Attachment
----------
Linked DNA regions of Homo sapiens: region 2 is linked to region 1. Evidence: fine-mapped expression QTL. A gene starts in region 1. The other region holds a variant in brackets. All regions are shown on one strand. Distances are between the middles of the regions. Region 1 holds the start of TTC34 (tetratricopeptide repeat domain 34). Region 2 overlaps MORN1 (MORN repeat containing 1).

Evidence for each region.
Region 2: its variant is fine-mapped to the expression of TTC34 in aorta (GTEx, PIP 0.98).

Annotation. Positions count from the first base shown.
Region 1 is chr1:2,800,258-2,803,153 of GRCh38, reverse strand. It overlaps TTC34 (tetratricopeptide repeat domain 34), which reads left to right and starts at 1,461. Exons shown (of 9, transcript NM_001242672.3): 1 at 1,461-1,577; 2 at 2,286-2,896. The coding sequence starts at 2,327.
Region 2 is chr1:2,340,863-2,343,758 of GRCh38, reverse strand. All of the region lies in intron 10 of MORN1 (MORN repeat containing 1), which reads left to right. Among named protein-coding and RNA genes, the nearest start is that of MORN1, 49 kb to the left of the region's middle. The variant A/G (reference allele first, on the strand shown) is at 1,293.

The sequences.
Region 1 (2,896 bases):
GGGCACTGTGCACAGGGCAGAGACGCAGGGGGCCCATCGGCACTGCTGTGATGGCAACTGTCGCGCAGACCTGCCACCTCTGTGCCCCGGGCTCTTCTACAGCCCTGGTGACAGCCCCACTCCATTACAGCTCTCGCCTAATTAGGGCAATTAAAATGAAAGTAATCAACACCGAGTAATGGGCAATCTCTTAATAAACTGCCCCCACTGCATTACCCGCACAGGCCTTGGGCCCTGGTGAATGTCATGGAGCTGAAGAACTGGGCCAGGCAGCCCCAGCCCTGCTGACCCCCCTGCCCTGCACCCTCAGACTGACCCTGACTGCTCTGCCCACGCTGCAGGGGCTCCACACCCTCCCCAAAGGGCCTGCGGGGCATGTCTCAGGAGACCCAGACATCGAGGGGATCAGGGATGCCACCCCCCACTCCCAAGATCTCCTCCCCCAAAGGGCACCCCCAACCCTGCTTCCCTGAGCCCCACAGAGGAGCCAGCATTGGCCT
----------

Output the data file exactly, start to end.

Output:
Linked DNA regions of Homo sapiens: region 2 is linked to region 1. Evidence: fine-mapped expression QTL. A gene starts in region 1. The other region holds a variant in brackets. All regions are shown on one strand. Distances are between the middles of the regions. Region 1 holds the start of TTC34 (tetratricopeptide repeat domain 34). Region 2 overlaps MORN1 (MORN repeat containing 1).

Evidence for each region.
Region 2: its variant is fine-mapped to the expression of TTC34 in aorta (GTEx, PIP 0.98).

Annotation. Positions count from the first base shown.
Region 1 is chr1:2,800,258-2,803,153 of GRCh38, reverse strand. It overlaps TTC34 (tetratricopeptide repeat domain 34), which reads left to right and starts at 1,461. Exons shown (of 9, transcript NM_001242672.3): 1 at 1,461-1,577; 2 at 2,286-2,896. The coding sequence starts at 2,327.
Region 2 is chr1:2,340,863-2,343,758 of GRCh38, reverse strand. All of the region lies in intron 10 of MORN1 (MORN repeat containing 1), which reads left to right. Among named protein-coding and RNA genes, the nearest start is that of MORN1, 49 kb to the left of the region's middle. The variant A/G (reference allele first, on the strand shown) is at 1,293.

The sequences.
Region 1 (2,896 bases):
GGGCACTGTGCACAGGGCAGAGACGCAGGGGGCCCATCGGCACTGCTGTGATGGCAACTGTCGCGCAGACCTGCCACCTCTGTGCCCCGGGCTCTTCTACAGCCCTGGTGACAGCCCCACTCCATTACAGCTCTCGCCTAATTAGGGCAATTAAAATGAAAGTAATCAACACCGAGTAATGGGCAATCTCTTAATAAACTGCCCCCACTGCATTACCCGCACAGGCCTTGGGCCCTGGTGAATGTCATGGAGCTGAAGAACTGGGCCAGGCAGCCCCAGCCCTGCTGACCCCCCTGCCCTGCACCCTCAGACTGACCCTGACTGCTCTGCCCACGCTGCAGGGGCTCCACACCCTCCCCAAAGGGCCTGCGGGGCATGTCTCAGGAGACCCAGACATCGAGGGGATCAGGGATGCCACCCCCCACTCCCAAGATCTCCTCCCCCAAAGGGCACCCCCAACCCTGCTTCCCTGAGCCCCACAGAGGAGCCAGCATTGGCCT